If your passport is set to expire soon, it might be a good idea to renew it sooner rather than later. That's because the U.S. State Department is expecting a crush of passport applications soon that could lead to backlogs and force some would-be travelers to stay home if they wait too long.
Here’s why: In 2007, new federal rules kicked in that required U.S. citizens traveling by air to Mexico, Canada, the Caribbean and Bermuda to have their passports in order to re-enter the country. The following year, passports were required for those returning via land and sea. These travelers were given the option to use a less expensive passport card, which can be used only to come back to the U.S. from Canada, Mexico, the Caribbean and Bermuda at land border crossings or at sea ports of entry.
Until the Western Hemisphere Travel Initiative took effect, passport and passport cards weren't required for American citizens re-entering the U.S. from visits to Mexico and Canada, for example. The change led to a huge jump in passport applications as travelers hurried to comply. More than 12 million people received U.S. passports in fiscal year 2006, according to the State Department, and a record 18 million passports were issued in fiscal year 2007.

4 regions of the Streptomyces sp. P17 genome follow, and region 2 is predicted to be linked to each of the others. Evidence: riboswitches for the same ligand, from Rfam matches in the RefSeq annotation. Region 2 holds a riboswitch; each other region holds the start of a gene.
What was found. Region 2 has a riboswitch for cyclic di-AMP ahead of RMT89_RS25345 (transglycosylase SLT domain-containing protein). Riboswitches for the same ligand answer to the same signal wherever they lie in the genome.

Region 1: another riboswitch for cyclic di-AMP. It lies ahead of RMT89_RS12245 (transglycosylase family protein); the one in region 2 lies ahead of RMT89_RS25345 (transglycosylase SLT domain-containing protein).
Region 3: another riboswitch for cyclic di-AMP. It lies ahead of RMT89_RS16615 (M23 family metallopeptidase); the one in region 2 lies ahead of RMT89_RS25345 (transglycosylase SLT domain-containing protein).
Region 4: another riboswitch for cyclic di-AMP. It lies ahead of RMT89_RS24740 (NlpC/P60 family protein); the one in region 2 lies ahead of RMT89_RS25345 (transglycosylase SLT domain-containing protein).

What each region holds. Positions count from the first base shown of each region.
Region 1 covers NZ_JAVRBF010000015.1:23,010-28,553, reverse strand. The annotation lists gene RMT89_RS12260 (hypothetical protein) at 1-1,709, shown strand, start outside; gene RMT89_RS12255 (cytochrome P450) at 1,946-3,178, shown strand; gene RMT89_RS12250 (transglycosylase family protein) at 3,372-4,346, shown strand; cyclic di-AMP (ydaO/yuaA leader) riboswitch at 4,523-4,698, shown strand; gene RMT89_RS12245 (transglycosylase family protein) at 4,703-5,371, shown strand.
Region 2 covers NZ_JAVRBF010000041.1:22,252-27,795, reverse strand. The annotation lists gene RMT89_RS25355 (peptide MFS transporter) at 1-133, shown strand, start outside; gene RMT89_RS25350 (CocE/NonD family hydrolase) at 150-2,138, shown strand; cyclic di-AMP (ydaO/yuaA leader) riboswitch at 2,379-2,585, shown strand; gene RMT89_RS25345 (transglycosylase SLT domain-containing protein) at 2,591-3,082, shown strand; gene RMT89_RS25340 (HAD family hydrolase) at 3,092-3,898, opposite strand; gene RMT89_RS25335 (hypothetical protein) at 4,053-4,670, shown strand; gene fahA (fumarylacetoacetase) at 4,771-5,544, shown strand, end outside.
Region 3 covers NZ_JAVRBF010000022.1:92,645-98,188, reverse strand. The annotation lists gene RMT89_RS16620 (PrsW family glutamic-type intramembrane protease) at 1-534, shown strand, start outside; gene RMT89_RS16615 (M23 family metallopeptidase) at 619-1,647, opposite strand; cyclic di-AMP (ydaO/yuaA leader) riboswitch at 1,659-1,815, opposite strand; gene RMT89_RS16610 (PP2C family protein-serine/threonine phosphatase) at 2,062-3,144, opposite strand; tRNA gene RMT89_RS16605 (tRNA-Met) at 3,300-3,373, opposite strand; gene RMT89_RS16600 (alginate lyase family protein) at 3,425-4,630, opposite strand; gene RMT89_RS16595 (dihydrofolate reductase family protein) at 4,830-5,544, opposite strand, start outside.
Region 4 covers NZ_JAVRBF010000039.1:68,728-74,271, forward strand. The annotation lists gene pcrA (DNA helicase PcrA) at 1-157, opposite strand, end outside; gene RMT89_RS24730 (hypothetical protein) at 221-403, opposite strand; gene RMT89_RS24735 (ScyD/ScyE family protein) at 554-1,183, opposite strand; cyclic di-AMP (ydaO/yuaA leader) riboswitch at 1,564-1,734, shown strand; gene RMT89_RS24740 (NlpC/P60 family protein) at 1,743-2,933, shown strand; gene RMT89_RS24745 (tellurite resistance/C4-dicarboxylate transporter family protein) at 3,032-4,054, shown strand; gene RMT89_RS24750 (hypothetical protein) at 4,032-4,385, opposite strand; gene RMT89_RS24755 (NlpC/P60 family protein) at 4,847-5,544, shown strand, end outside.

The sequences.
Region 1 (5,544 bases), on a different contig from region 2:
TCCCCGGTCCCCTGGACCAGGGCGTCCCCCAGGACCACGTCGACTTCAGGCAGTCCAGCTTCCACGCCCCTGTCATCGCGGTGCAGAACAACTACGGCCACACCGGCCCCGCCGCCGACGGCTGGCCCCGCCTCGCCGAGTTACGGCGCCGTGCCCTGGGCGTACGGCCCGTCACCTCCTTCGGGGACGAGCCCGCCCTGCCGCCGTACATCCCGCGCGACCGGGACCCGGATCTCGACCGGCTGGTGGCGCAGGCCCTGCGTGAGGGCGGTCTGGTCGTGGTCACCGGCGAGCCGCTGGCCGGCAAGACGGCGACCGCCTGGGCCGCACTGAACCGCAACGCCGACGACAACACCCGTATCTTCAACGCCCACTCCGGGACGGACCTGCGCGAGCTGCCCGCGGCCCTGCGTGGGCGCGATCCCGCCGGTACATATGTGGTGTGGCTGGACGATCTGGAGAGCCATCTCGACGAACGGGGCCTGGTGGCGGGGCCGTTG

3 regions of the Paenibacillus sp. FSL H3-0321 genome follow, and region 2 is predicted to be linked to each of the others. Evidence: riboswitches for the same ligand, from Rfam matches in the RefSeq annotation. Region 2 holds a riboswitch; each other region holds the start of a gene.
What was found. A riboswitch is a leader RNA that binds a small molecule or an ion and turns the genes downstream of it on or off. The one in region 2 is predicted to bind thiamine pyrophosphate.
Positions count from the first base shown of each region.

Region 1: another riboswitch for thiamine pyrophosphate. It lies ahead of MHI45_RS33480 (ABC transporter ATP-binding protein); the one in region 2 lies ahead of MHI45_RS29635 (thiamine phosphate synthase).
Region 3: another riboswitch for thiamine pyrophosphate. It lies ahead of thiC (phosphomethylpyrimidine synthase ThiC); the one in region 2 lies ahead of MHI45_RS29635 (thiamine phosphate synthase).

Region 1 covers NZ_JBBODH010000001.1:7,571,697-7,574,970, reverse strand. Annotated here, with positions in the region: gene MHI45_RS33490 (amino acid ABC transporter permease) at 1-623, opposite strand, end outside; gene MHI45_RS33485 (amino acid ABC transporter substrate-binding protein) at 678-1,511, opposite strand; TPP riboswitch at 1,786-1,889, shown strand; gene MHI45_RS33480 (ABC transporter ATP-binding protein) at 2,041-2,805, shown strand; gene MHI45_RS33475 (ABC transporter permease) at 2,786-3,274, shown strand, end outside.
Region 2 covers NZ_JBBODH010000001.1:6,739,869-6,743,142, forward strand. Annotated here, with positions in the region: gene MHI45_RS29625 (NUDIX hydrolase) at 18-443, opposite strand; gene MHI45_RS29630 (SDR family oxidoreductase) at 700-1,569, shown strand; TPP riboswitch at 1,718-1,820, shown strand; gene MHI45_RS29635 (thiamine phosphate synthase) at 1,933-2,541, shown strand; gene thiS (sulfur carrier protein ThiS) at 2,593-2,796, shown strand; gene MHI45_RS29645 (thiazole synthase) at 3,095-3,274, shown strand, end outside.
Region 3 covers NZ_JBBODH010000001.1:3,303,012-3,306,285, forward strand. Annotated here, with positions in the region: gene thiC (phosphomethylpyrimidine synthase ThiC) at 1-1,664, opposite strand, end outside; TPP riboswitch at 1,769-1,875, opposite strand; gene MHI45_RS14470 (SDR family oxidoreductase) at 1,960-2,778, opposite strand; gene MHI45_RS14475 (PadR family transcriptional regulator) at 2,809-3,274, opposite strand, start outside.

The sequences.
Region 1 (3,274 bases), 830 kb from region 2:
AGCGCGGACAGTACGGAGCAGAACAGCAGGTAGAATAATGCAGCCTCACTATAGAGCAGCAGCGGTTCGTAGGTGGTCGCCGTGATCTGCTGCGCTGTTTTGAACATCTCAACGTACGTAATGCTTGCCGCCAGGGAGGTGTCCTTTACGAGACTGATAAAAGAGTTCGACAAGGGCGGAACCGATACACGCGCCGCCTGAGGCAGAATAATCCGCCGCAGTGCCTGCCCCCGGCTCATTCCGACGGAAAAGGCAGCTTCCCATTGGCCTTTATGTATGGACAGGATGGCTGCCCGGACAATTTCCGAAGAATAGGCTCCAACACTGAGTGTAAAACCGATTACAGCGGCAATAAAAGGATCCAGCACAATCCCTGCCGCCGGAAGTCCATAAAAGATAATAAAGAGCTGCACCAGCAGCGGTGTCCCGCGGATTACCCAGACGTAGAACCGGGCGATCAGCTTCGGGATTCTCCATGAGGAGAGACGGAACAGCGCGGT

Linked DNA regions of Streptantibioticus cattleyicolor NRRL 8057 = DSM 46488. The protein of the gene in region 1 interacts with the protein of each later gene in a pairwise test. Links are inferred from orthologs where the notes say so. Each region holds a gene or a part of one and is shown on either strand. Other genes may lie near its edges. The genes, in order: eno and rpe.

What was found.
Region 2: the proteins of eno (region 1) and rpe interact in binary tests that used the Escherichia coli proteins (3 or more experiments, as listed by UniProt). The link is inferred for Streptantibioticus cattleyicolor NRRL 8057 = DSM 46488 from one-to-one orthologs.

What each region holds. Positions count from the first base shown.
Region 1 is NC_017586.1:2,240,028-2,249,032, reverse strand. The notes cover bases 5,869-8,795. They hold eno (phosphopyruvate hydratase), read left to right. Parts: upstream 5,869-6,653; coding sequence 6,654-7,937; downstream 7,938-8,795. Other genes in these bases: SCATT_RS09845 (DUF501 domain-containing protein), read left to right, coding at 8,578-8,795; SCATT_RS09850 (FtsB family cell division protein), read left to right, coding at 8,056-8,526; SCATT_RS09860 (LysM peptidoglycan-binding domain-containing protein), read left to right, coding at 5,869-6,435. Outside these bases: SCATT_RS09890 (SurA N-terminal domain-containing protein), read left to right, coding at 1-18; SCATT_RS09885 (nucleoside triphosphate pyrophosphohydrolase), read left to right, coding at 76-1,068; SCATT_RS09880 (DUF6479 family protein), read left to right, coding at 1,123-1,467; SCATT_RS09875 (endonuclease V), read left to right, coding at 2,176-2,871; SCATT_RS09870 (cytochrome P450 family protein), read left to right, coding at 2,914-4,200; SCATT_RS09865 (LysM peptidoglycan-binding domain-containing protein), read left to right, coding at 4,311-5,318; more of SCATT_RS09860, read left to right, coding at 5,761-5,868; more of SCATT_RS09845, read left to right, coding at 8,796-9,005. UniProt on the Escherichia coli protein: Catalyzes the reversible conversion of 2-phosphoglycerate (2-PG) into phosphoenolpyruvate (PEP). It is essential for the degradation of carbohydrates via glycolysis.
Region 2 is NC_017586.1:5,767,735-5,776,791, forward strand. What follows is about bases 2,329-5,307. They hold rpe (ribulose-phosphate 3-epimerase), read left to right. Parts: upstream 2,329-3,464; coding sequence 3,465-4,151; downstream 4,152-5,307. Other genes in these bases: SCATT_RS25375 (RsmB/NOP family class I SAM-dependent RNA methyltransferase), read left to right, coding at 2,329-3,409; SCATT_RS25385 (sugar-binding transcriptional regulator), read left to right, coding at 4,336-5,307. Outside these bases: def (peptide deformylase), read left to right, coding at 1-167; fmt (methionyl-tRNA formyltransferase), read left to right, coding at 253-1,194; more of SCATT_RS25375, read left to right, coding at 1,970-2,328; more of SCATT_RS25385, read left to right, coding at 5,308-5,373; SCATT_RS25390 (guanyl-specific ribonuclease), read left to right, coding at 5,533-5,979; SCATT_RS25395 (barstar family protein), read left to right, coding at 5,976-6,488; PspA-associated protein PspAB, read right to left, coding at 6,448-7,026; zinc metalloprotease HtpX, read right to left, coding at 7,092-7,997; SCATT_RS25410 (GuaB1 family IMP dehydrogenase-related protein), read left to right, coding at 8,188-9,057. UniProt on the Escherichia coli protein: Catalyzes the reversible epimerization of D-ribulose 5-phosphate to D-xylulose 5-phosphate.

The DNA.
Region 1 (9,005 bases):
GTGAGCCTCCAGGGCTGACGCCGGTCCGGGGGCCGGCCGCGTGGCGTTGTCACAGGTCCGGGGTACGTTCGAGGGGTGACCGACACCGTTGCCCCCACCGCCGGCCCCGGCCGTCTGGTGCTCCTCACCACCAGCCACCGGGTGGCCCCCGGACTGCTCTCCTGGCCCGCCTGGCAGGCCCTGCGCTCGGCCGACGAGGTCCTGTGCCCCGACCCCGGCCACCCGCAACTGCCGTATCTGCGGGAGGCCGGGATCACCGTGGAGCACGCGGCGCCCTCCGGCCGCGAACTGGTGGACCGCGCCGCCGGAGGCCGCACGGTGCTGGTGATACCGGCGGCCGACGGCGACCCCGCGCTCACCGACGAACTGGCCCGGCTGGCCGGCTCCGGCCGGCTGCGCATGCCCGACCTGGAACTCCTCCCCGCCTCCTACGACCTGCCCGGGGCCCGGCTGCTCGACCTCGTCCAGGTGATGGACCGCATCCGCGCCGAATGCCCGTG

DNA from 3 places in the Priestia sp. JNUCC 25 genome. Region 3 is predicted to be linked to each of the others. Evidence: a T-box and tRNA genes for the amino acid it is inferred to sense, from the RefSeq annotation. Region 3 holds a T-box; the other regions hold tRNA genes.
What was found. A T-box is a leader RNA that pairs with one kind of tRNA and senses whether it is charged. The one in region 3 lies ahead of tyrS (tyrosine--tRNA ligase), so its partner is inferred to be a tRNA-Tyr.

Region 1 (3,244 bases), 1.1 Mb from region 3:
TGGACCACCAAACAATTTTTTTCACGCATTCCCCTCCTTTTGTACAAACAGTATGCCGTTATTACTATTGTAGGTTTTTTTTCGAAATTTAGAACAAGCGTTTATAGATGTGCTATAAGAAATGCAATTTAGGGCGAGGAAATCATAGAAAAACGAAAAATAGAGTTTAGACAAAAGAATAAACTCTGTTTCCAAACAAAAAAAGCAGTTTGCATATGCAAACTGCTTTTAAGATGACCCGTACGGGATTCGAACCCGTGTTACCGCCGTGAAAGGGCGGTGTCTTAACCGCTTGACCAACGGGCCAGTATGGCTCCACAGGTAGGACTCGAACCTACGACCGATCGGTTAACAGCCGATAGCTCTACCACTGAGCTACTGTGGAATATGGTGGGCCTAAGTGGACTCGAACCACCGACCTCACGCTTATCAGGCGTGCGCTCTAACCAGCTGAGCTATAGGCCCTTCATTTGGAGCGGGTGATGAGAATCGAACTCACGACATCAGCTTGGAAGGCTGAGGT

Since many of these 10-year passports are expiring soon, a similarly enormous demand for renewals is expected, according to an emailed statement from the State Department:
We expect that 17.4 million passport applications will be received in Fiscal Year 2016, and 20.9 million in Fiscal Year 2017, and 20.5 million in Fiscal Year 2018.
With so many applications in the works, federal officials are warning people who wish to renew passports not to procrastinate. A good chunk of the demand will likely come from California. The State Department says California has more passport holders — a whopping 2 million — than any other state.
The good news is passport renewal can be done through the mail. If you have a regular U.S. passport set to expire soon, it will cost you $110 to renew.
Check out the State Department's website for more passport information.